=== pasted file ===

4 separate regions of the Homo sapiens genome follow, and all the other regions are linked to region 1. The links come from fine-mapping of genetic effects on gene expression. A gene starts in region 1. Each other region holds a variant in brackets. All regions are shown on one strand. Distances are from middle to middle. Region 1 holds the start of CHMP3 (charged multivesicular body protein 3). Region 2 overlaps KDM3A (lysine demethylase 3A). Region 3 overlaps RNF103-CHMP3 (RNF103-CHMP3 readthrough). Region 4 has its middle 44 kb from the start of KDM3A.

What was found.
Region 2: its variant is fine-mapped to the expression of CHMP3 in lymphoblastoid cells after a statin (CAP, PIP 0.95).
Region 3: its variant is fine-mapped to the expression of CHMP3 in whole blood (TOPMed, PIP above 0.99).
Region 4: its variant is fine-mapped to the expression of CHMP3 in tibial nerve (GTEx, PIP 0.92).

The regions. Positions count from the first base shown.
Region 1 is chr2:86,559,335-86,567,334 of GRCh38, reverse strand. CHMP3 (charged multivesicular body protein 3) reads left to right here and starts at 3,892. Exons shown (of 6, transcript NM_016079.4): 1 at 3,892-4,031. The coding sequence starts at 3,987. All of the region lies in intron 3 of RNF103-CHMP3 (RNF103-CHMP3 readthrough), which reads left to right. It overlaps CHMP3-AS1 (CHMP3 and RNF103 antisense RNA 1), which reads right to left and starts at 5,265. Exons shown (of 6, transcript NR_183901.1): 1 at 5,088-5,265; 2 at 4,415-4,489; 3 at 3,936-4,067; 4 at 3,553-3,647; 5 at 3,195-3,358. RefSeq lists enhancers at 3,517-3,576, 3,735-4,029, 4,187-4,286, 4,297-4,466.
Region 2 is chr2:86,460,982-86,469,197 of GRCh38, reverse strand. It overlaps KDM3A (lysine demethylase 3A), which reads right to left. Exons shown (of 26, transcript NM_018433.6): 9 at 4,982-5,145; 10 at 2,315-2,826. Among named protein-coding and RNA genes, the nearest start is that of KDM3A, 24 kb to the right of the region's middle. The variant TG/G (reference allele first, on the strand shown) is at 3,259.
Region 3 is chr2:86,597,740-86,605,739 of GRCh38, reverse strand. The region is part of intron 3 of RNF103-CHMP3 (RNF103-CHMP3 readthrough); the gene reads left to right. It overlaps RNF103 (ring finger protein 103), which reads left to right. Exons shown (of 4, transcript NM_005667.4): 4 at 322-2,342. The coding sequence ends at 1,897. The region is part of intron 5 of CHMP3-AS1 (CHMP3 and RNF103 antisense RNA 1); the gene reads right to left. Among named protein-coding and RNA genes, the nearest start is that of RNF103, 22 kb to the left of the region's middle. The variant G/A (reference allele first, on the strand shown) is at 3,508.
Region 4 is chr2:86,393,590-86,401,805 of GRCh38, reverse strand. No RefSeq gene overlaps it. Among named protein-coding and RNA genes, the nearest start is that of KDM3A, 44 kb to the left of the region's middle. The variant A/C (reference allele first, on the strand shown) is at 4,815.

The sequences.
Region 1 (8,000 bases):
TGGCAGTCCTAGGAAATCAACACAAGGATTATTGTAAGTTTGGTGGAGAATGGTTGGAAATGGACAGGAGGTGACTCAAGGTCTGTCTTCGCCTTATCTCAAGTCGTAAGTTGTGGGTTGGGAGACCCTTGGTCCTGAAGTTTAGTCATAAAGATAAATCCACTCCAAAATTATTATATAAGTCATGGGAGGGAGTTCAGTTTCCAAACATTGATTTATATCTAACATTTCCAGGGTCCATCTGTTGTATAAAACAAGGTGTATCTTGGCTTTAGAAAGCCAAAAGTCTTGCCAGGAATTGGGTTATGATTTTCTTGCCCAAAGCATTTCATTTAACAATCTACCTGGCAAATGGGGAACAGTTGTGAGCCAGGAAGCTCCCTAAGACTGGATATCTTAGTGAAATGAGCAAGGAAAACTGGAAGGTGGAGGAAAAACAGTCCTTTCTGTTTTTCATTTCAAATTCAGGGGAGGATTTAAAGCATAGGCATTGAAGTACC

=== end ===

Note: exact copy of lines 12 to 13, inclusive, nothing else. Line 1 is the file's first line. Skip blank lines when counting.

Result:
Region 1 (8,000 bases):
TGGCAGTCCTAGGAAATCAACACAAGGATTATTGTAAGTTTGGTGGAGAATGGTTGGAAATGGACAGGAGGTGACTCAAGGTCTGTCTTCGCCTTATCTCAAGTCGTAAGTTGTGGGTTGGGAGACCCTTGGTCCTGAAGTTTAGTCATAAAGATAAATCCACTCCAAAATTATTATATAAGTCATGGGAGGGAGTTCAGTTTCCAAACATTGATTTATATCTAACATTTCCAGGGTCCATCTGTTGTATAAAACAAGGTGTATCTTGGCTTTAGAAAGCCAAAAGTCTTGCCAGGAATTGGGTTATGATTTTCTTGCCCAAAGCATTTCATTTAACAATCTACCTGGCAAATGGGGAACAGTTGTGAGCCAGGAAGCTCCCTAAGACTGGATATCTTAGTGAAATGAGCAAGGAAAACTGGAAGGTGGAGGAAAAACAGTCCTTTCTGTTTTTCATTTCAAATTCAGGGGAGGATTTAAAGCATAGGCATTGAAGTACC